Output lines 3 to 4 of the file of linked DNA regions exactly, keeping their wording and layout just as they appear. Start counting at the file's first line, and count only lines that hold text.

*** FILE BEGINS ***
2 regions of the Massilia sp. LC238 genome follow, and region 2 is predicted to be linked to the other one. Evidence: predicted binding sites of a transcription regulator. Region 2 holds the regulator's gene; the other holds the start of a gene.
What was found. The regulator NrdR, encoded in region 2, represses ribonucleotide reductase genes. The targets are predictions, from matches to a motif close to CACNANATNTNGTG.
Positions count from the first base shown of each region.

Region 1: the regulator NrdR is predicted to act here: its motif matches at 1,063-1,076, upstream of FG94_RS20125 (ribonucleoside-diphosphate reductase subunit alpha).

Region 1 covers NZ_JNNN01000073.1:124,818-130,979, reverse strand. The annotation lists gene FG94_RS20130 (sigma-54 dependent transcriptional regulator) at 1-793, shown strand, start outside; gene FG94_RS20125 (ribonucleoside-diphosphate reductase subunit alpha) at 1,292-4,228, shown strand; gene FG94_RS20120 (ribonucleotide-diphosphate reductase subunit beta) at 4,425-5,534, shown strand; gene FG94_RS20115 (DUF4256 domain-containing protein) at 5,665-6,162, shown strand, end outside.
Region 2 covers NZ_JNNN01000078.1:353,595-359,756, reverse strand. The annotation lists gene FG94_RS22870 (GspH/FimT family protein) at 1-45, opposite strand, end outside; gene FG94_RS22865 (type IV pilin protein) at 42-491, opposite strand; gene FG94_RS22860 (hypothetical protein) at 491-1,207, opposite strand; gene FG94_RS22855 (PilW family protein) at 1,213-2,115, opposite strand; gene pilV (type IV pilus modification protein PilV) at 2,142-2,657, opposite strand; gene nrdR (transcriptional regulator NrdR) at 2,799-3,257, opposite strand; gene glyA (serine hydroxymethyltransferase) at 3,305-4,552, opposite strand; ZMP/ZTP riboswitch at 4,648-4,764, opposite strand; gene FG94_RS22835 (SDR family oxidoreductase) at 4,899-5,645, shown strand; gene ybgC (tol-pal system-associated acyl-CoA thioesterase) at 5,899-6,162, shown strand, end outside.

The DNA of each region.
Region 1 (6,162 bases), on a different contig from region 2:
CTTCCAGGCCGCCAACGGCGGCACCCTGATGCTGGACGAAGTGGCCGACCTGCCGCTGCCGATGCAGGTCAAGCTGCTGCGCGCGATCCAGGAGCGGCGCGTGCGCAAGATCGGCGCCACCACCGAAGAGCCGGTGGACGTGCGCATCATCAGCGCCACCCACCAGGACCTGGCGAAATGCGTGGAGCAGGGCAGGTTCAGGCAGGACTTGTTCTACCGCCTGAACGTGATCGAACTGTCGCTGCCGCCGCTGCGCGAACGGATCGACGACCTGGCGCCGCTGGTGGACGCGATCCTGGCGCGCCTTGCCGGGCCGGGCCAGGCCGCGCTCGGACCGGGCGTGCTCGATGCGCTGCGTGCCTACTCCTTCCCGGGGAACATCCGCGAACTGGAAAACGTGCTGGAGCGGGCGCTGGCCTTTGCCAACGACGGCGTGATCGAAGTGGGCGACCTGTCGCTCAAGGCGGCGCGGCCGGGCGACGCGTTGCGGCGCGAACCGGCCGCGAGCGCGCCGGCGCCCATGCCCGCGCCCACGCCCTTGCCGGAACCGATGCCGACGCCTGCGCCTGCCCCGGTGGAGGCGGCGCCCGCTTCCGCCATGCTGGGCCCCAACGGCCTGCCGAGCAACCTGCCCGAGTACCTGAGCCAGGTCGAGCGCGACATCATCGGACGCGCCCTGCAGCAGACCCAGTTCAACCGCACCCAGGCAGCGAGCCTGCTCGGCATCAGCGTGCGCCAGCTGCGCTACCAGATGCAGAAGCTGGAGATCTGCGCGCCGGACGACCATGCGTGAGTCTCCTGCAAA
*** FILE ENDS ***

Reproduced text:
Positions count from the first base shown of each region.

Region 1: the regulator NrdR is predicted to act here: its motif matches at 1,063-1,076, upstream of FG94_RS20125 (ribonucleoside-diphosphate reductase subunit alpha).